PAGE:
I’d tried to trade for it first, but Reaper Weed being the key component Corpse Witches used to raise new ghouls, they’d refused. By now the witches would’ve figured out they’d been robbed, and know I’d been the one to do it. Tomas would be out trying to track me down. I needed to hurry this up.
My question came out with a mouthful of crumbs, “Payment made?”
“Yeah,” the man croaked, nerves clogging his throat.
Licking the powdered sugar from my fingertips, I extended my hand. Sugar-free fingers wiggling impatiently.
“Oh, sorry.” He fumbled a walkie-talkie from his jacket pocket and scooted close enough to hand it to me before scurrying away, putting distance back between us.
Sweat plastered wispy strands of brown hair to the man’s enormous forehead. He pulled out a yellow-silk handkerchief and dabbed it along a receding hairline. Rocking from one foot to the other, the man noticed me watching and quickly shoved his hands, and the handkerchief, into his pockets.
I didn’t blame him for being twitchy. He either had to have huge titanium balls or no brains to be here, a regular human with no way to protect himself, trying to steal from the Corpse Witches—witches whose magic dealt with the dead.
My money was on the no brains thing.
“Uh,” he stuttered, a question obviously on the tip of his tongue.
I arched a brow, “Yeah?”
What was this guy’s name? Didn’t matter. I’d call him Twitchy. It fit and chances were I’d never see him again. Whatever Twitchy and his employer planned, it wouldn’t work. It took Reaper Weed, a corpse, and a Corpse Witch to raise a ghoul. Since they’d never find a Corpse Witch outside of Belleview, the world wasn’t in danger of being invaded by ghouls.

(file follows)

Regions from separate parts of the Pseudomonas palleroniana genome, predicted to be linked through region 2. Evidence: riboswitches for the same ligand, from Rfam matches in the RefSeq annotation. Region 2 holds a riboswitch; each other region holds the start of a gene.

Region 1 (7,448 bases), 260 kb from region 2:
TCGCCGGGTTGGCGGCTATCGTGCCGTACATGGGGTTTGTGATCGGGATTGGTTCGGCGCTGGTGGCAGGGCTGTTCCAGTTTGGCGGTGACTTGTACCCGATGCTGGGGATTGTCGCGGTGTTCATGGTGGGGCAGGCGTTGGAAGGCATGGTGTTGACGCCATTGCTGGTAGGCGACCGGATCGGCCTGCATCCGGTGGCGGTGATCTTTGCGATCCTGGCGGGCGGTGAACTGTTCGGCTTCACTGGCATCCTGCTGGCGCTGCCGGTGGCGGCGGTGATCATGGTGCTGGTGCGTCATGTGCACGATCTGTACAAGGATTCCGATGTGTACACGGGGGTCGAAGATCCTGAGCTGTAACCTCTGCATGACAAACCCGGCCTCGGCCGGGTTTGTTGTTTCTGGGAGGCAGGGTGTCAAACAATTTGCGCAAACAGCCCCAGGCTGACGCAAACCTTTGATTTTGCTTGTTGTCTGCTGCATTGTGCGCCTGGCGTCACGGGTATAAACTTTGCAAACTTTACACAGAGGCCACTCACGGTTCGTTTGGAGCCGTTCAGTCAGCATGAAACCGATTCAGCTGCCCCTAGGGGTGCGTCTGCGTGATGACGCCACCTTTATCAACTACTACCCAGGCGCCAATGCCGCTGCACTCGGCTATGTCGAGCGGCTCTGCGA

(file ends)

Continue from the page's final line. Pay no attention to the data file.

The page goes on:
“There’s a… I mean, I think I saw a unicorn on the way here?” He formed his statement as a question.
I shrugged. “There’s a few around.” Probably the same one who’d been using the sign for a back scratcher.
No big deal. I’d been seeing horned horses since the Magic Turn. They’d been regular horses before that—maybe. I didn’t really know. I’d been passing through Belleview and had the unfortunate luck of being here when the magic hit.
Maybe more accurate to say Belleview had the bad luck. I mean, it was my fault the Turn happened.
“Wow, okay.” Twitchy rubbed a hand over his mouth. “Wow.”
No wonder this guy took so long. He’d been sight-seeing.
On my time.
Narrowing his eyes, Twitchy dared a step closer. Leaves crinkled beneath his loafers as he moved from the road into the grass. “I heard you were a zombie.” The man’s unsettling pale blue eyes traveled from the frizzy mess of Crayola-red hair on my head, down to my crossed legs, and back. “You don’t look much like a zombie.”
“That’s because I’m not.” Scowling, I tried to run my fingers through the snarled mess on my head.
“So, what are you?”
“Not dead.” I gave him my best crazy girl grin.
There wasn’t a word for what I was. I wasn’t undead or anything. I could be killed. I just didn’t stay dead. All because of the magic trapped inside Pandora’s Box that spilled out three years ago when someone tricked me into cracking the lid.
The magic Turned or killed everyone it touched—did a bit of both to me.
“But I heard…”
Knowing Tomas could show up any minute I cut him off. “Didn’t you know anything about this place before your boss sent you?”
“Yeah, but come on. Who’s going to believe it without seeing it?”
I snorted. “Stupid people that come here and get themselves killed. Or worse, Turned.”